A recent article by Lindsey Cook on the US News and World Report blog discusses the value of big data, the repositories of health information that are becoming more commonplace in healthcare institutions and organizations.
Many hospitals are now managing incredibly large amounts of data on patients, and that trend will continue to climb in the future as targeted or personalized medicine becomes the norm rather than the exception.
The Role of Big Data
The role of big data is becoming increasingly important, especially when it comes to cancer research. As the article states, “Between 5 and 7 percent of Americans have one of the 7,000 diseases health professionals consider rare. A single hospital wouldn’t have the number of patients needed to learn about the disease alone, so this area has been one of the leaders in data resources.”
The LRG’s Patient Registry and GIST Collaborative Tissue Bank have already contributed to the cause of saving lives through research. With the clinical data tied to a tissue sample, and made accessible to researchers all over the world, this may play a key role in the search for a cure for GIST. Data in the LRG’s Registry is provided by the patients themselves, which allows a unique advantage – regardless of whether a patient moves to another hospital, or even to another country, they can continue to provide data that is stored in one place. With institutional registries, that is not usually the case – once a patient moves on, data collection at that institution often stops.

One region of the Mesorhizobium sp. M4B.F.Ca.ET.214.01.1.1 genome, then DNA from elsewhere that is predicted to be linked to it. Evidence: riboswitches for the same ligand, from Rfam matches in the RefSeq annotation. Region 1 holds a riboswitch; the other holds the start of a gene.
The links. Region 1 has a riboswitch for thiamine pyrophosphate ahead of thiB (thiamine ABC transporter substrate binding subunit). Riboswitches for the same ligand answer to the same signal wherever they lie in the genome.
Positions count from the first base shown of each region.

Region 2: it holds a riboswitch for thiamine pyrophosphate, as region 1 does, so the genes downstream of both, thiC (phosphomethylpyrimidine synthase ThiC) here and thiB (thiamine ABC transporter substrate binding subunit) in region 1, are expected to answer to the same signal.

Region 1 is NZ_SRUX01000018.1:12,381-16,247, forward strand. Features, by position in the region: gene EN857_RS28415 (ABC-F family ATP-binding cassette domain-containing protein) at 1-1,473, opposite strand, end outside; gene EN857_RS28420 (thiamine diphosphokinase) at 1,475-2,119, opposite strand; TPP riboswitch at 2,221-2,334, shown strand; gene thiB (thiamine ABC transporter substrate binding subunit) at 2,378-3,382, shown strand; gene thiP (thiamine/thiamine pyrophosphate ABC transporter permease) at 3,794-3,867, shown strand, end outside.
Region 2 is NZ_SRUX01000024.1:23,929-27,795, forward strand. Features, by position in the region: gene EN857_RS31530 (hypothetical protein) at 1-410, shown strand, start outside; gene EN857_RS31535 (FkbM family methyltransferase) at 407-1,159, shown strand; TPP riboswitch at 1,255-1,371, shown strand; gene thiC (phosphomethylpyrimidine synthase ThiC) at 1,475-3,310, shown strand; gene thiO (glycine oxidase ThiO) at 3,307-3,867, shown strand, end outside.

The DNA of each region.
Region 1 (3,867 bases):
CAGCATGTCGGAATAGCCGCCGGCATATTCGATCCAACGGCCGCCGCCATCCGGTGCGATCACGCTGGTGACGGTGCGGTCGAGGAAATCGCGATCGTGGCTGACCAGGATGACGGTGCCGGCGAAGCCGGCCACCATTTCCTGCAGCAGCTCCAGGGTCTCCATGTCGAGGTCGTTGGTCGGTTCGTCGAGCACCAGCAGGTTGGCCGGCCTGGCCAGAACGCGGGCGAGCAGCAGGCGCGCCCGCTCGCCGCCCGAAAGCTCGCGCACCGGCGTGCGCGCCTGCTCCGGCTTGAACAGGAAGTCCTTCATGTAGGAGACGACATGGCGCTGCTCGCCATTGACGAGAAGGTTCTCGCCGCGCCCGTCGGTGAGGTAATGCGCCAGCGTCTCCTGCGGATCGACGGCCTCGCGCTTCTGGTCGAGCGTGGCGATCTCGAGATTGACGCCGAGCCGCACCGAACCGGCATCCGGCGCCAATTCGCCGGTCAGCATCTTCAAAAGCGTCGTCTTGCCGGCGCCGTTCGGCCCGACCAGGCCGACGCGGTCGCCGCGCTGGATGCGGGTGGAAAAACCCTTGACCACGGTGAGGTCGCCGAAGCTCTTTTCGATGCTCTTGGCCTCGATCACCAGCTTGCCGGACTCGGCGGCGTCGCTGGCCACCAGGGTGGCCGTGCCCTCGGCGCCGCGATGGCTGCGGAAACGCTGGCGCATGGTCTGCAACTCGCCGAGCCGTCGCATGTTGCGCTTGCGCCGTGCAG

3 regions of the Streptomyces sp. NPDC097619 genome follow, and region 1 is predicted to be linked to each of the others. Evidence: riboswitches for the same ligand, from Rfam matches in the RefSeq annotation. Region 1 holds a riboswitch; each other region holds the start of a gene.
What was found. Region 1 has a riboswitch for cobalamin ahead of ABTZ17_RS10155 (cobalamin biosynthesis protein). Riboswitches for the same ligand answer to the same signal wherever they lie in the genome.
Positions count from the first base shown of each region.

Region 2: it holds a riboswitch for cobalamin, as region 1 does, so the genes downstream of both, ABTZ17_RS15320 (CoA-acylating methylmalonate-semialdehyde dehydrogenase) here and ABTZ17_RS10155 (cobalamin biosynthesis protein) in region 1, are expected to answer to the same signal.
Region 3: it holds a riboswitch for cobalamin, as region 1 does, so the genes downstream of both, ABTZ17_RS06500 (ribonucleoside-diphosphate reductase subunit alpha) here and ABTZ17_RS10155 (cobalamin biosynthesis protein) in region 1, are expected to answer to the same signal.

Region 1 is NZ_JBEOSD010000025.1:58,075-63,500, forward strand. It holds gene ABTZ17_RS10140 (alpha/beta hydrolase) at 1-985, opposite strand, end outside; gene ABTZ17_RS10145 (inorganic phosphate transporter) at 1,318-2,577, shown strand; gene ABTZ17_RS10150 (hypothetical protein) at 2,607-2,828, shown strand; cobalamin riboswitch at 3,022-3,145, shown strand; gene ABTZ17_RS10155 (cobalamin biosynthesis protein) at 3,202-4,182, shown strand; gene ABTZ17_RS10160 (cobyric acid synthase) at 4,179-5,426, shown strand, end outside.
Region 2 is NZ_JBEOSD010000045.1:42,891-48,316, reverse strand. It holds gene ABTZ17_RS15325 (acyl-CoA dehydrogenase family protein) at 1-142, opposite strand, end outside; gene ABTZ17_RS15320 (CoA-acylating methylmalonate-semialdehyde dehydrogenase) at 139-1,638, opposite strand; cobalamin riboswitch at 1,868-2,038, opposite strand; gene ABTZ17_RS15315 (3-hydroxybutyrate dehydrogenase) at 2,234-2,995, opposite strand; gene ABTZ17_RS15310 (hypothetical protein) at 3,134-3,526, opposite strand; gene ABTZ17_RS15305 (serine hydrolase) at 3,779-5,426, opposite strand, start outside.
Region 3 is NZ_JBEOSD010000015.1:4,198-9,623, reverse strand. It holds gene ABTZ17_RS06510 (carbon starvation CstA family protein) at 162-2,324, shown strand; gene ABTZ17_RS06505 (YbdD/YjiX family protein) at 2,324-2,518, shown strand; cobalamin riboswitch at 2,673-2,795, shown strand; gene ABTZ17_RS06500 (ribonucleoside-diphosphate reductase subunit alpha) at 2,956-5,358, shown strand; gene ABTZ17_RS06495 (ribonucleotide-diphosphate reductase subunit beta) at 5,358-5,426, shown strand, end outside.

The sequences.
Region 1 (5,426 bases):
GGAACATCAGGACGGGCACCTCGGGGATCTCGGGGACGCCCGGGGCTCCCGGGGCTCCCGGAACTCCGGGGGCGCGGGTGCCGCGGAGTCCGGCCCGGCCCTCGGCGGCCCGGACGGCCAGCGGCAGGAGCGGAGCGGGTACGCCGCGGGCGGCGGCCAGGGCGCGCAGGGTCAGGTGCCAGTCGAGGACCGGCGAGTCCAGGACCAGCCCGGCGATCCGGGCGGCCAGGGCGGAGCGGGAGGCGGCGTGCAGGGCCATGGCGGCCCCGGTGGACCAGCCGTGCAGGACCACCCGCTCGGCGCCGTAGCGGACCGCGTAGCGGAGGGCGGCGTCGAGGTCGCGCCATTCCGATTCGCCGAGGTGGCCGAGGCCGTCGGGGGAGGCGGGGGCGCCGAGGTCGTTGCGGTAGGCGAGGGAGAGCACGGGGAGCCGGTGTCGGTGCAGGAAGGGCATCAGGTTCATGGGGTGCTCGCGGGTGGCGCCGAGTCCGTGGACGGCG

Although healthcare has been slow to adapt to patient-driven registries, the LRG has seen the value of utilizing data and data analysis both for helping our members access optimal treatments, but also for our research team as they look to develop future treatments.
We also have the ability to move forward our research, as it is privately funded. The average time from when a National Institute of Health Study is proposed and findings are published is seven years.
Some of the issues in expediting more data repositories include consent and patient privacy. The LRG’s Patient Registry maintains the privacy of our members. Any data or information that is shared in any way is always cleansed of any identifying information in order to protect confidentiality.
Click here for more information on the LRG Patient Registry: